Diane Bruni asked me to write an article about Moments (or Force Moments
Moments are created by forces acting in such a way to create a rotation around an axis. The moment arm is the perpendicular distance (or radius) between the force and the axis it is acting on. If you apply a force to the rim of a wheel (and assuming that the wheel has some resistance at its axis), the moment is the product of the component of the force acting at a tangent to the rim of the wheel and the radius of the wheel.
In terms of yoga poses, understanding moments can be used to add or subtract "weight" from a yoga pose.
In front triangle (parsvotanasana) you can bend forwards and place your hands on the floor or on yoga blocks or a chair. With your arms helping to support the weight of your upper body, you body weight is then supported by both your legs and your arms. If you lift your arms and reach them back, then the combined center of gravity of your arms and torso is close to your pelvis. The moment acting at the hips is thus the mass of your upper body and arms, accelarated by the force of gravity multiplied by the distance of your center from your pelvis.
If you reach your arms forwards you shift your center further away from your pelvis. Thus the moment acting at the hips is now greater because of the greater distance of your upper body's center from your hips.
Transitioning from hands back to hands forwards, this increase in moment translates to having to do more work to keep your torso lifted.
You could do the same thing in triangle pose. Initially you might rest your hand on your shin, the floor, a yoga block or chair. Here your weight is supported by your arm and your legs.
Lift your hand and reach your hands past your hips, then your center is quite close to hips and so the moment is mass of upper body times gravity times the distance between center and hips. Reach your arms past your head and you shift your center further away from your hips increasing the moment acting at your hips. here again the experience is that your legs and waist have to do more work to maintain this position. You could think of this as a way of strengthening your waist and legs.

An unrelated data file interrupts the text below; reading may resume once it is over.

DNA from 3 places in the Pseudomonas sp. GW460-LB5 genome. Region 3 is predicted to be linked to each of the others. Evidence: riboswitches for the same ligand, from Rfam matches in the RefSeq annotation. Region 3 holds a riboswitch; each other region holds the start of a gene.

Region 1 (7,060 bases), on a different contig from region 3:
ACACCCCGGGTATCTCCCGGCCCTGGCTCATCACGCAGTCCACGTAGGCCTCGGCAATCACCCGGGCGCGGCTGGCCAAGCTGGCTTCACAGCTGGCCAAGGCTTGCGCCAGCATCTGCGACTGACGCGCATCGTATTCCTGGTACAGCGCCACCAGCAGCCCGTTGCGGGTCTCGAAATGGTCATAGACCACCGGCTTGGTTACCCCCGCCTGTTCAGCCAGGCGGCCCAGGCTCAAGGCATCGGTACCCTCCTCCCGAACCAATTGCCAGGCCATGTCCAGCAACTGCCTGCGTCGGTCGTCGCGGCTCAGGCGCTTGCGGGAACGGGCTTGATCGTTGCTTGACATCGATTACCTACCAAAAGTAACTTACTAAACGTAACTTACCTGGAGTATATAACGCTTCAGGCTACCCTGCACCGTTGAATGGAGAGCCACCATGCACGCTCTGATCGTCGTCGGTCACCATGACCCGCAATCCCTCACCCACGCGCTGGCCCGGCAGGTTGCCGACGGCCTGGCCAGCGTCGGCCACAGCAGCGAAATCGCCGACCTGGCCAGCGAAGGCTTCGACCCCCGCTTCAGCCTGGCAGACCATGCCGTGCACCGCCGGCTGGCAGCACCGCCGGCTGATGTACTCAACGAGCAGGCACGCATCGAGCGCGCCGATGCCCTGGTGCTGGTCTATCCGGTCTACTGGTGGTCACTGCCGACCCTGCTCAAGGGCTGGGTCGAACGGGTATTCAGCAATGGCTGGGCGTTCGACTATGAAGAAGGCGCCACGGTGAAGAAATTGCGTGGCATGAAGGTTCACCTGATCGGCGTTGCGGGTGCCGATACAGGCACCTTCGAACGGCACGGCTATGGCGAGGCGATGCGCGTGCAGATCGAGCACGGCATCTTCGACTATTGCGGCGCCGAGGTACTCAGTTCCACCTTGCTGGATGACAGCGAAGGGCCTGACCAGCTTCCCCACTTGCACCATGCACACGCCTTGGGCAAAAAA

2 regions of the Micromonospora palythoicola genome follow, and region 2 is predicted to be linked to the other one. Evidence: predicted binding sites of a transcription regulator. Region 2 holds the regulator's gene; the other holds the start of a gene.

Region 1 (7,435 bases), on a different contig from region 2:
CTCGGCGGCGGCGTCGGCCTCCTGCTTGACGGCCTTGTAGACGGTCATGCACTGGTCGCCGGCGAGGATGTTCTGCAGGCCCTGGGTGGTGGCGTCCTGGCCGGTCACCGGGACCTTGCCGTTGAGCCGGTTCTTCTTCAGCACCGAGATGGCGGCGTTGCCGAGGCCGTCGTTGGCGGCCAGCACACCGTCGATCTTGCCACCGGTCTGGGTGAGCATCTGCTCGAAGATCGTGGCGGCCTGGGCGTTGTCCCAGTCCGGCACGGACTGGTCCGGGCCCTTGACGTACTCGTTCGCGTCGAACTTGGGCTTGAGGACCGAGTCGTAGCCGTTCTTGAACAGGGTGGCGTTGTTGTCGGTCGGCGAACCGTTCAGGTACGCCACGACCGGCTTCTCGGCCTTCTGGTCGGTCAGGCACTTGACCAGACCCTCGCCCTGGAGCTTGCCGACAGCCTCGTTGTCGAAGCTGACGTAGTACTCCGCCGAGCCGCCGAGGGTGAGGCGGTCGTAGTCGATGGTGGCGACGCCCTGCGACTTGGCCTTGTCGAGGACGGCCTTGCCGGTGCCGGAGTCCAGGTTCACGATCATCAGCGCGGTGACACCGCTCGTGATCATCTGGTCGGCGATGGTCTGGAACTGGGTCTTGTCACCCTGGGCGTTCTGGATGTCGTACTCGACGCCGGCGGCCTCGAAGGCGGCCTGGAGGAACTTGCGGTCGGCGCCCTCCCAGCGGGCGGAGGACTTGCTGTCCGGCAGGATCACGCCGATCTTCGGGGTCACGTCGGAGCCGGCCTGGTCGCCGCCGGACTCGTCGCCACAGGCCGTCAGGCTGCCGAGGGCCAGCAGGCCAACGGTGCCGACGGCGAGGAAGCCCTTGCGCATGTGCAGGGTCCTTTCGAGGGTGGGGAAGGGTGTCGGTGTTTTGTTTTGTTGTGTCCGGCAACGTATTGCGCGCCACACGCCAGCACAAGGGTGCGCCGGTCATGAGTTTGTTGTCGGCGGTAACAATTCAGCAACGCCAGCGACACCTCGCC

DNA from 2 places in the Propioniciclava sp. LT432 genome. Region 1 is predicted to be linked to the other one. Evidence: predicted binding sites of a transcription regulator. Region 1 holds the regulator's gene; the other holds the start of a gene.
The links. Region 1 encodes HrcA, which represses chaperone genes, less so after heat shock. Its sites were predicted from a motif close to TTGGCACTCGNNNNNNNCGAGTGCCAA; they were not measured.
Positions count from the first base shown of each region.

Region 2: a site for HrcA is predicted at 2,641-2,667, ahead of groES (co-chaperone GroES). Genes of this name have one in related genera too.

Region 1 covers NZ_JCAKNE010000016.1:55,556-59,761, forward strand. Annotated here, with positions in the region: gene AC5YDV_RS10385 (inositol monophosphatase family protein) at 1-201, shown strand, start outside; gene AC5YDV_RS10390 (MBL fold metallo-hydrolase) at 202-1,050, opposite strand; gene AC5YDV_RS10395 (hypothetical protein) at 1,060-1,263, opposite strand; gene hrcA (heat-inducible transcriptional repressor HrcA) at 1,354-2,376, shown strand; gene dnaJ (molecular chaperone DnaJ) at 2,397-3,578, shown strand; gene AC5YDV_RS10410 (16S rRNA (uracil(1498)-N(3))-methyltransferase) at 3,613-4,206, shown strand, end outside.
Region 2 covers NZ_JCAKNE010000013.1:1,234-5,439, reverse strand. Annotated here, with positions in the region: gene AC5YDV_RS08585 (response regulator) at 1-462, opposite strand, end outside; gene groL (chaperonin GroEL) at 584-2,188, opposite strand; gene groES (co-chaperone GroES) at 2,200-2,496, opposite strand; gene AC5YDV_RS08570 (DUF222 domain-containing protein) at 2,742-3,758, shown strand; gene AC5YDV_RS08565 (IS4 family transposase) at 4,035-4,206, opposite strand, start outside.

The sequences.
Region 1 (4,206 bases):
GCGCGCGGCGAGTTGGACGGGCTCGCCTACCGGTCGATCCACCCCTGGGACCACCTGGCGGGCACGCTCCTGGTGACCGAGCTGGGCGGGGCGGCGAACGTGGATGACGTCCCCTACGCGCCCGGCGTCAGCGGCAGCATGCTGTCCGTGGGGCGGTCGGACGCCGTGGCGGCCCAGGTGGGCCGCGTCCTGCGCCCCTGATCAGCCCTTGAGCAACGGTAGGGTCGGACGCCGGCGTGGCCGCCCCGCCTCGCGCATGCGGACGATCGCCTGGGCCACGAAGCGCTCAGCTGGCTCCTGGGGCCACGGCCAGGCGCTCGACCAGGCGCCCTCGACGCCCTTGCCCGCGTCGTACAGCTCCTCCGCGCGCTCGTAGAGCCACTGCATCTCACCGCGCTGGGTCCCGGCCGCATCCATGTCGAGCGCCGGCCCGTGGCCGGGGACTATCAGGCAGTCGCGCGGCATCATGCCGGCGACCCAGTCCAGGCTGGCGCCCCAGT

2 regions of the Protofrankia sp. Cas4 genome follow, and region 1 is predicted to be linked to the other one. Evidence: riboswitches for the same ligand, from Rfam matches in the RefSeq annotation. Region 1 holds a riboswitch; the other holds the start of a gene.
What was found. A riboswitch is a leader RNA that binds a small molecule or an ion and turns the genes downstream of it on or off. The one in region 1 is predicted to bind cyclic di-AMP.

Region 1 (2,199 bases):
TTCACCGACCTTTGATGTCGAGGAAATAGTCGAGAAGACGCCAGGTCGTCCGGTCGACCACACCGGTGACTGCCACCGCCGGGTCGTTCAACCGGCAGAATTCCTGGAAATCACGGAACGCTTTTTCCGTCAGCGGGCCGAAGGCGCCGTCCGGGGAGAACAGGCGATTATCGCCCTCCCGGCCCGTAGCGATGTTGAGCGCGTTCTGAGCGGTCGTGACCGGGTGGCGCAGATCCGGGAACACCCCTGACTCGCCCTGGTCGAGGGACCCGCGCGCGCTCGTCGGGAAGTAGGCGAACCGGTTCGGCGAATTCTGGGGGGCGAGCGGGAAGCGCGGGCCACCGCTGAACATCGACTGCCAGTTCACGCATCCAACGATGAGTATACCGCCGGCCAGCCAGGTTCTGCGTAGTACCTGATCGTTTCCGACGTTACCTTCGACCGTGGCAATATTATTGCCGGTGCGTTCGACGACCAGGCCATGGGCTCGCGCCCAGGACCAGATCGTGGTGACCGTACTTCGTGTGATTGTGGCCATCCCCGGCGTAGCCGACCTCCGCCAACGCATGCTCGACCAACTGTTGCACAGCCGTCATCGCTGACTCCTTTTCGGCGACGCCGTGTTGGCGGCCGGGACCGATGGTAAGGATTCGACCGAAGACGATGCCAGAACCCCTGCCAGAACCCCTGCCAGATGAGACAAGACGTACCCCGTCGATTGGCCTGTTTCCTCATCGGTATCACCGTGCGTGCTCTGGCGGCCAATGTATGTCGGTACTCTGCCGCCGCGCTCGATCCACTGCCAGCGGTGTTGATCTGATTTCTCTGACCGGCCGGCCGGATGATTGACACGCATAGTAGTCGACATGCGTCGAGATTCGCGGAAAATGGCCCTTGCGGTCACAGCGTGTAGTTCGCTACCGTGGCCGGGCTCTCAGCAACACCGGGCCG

Want to reduce the weight, reach your arms past your pelvis. Increase the weight slightly by reaching one arm. Increase it more by reaching both arms.
One of my favorite poses is one leg forward bend. If you do warrior 3, with arms reaching back your center will be close to your pelvis so you can stand and balance with your standing leg vertical. Bring your leg forwards, you shift your center away from your pelvis, towards your head, and so your hips have to move back relative to your foot in order for you to stay balanced. Because your weight is further away from your pelvis your standing leg hip muscles (hams and glutes mainly) have to do more work to keep you stable because of the distance between your center and your hip. Again, mass times gravity times the distance from center to hip.
In any seated forward bend, if you can bend forwards, you could rest your hands on the floor to support the weight of your upper body. Or you could lift your hands. Your hips have to work against the moment which is center times gravity times distance between center and hips. Reach your arms forwards and you shift your center further from your hips, increasing the moment and thus forcing your hips to do more work.
In plow pose, if you have your feet on the floor your center is supported by your legs and your shoulders (assuming shoulder blades are pressing into the floor.
Lift your legs an inch off of the floor. Your center of gravity is somewhere between your shoulders and the back of your head. Your hips have to work against the moment